Individuals with psychotic disorders can have a range of views on religion and whether there is a God. Some are fervent atheists. Many individuals with major mental illnesses view the injustices of the major mental illnesses to be just too great to overcome for there to be a God. What religious ethics say are appropriate ways to behave are impossible to adhere to. I am not talking about the seriously mentally ill committing crimes but rather the tendency of the seriously mentally ill not being able to do a lot of things that individuals are supposed to do in life like have families, contribute to society etc. Belief in Jesus does not bring peace to the mentally ill. However, many individuals with psychotic disorders are very religious.
I don’t think many individuals are impressed with proofs of God’s existence. I, however, do not think the facts rule out there being a God. The universe, and there could be multiverses, popping into existence from a spec a billion and billion of times smaller than a grain of sand is more mysterious than there being a God. Apparently a lot of the physical constants of the universe are so fine tuned that the particular physical constants that the universe has, which are needed for there to be a universe and for there to be life, are so improbable that there being a God to set the physical constant of the universe is very far from senseless.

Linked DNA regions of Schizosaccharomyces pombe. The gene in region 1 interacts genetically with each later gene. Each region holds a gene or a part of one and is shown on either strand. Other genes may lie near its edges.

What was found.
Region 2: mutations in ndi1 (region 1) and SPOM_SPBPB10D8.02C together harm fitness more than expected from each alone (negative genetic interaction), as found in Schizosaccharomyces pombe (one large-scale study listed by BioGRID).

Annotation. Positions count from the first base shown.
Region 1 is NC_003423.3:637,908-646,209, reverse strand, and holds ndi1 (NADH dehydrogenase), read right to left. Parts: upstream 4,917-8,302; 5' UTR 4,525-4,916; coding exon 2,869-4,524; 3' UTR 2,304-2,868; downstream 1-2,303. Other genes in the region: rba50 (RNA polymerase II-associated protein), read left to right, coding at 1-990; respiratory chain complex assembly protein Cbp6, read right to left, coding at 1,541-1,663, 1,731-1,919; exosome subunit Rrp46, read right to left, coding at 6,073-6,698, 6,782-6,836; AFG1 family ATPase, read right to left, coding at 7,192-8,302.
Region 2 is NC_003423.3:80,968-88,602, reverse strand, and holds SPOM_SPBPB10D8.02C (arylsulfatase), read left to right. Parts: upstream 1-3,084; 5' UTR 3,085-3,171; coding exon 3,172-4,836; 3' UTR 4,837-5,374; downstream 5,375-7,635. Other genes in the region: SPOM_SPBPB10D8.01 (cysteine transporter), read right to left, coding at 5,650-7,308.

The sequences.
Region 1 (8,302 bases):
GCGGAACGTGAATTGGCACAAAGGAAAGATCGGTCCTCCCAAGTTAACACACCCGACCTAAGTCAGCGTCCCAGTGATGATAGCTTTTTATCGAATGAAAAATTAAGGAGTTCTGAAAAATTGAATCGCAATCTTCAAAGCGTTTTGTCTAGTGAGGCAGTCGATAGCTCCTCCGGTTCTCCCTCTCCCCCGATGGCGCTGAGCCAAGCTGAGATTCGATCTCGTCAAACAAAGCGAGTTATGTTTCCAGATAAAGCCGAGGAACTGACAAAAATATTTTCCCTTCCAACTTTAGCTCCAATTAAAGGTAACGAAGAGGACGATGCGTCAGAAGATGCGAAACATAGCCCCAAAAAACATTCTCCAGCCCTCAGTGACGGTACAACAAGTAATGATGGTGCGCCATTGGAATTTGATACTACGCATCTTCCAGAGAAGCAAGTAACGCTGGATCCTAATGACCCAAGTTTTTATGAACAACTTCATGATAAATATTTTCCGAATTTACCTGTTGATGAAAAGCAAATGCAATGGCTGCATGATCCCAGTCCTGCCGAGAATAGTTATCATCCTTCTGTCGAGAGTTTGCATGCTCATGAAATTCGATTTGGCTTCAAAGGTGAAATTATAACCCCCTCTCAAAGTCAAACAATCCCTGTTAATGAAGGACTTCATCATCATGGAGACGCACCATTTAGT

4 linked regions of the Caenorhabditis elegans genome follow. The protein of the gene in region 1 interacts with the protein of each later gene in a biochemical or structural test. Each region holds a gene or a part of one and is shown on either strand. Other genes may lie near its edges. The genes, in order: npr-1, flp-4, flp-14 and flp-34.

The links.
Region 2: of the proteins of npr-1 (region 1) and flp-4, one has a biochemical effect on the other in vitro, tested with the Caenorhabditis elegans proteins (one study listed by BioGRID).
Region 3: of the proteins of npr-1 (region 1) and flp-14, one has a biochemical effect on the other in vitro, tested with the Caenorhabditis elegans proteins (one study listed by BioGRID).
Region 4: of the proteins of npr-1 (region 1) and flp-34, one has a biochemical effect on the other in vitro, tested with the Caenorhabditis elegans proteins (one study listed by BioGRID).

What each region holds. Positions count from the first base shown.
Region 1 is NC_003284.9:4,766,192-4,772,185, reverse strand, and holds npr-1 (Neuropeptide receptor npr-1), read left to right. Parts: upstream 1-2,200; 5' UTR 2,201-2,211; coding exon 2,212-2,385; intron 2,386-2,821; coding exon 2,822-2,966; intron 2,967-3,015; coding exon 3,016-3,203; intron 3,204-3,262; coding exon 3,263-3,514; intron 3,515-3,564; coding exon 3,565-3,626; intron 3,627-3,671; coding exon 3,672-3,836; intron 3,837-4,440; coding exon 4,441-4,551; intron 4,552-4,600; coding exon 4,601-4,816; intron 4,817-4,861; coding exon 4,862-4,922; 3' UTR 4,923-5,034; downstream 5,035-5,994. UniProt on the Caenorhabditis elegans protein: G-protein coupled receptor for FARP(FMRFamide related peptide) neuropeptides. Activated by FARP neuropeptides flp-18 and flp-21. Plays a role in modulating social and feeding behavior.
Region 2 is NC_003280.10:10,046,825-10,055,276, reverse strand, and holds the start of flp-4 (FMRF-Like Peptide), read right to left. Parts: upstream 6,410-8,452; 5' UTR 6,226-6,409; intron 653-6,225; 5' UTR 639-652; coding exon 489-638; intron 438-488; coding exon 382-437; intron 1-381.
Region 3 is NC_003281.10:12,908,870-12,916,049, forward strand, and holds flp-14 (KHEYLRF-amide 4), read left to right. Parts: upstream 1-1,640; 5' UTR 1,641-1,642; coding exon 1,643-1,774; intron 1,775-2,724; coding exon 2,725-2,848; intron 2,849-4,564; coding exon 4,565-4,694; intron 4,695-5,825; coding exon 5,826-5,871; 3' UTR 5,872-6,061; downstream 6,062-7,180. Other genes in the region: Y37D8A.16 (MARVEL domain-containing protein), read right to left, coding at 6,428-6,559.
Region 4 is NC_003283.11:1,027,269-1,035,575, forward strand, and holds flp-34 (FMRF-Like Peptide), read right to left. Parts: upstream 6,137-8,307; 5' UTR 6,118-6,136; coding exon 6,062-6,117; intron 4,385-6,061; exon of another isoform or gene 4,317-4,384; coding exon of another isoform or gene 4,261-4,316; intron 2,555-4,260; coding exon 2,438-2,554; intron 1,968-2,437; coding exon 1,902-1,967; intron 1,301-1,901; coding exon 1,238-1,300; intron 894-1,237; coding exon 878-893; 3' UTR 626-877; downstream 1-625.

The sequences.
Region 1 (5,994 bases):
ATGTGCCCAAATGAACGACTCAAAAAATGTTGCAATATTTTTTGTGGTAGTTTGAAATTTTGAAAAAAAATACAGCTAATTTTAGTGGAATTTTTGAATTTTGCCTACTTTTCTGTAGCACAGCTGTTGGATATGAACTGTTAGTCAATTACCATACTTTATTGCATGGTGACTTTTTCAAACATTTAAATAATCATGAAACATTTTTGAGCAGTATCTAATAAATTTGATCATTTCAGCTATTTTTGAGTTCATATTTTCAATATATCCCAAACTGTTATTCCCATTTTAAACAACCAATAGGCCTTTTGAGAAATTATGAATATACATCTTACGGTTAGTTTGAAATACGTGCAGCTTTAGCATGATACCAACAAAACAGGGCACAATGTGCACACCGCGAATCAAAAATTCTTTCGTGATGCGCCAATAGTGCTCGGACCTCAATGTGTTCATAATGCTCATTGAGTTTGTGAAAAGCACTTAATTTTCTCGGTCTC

Still I think the major determinant of religious belief is religious experience. Individuals with psychotic disorders most definitely can have religious experiences. However with psychotic disorders novel theological doctrines are almost inevitable. Amidst churches novel religious doctrines are very frequently not appreciated.
Though individuals with psychotic disorders can believe in God I think very few are comfortable sitting and kneeling in pews. I do not think individuals with psychotic disorders are all that welcome in pews either. Novel theological views are not appreciated in individuals who are sitting and kneeling in pews.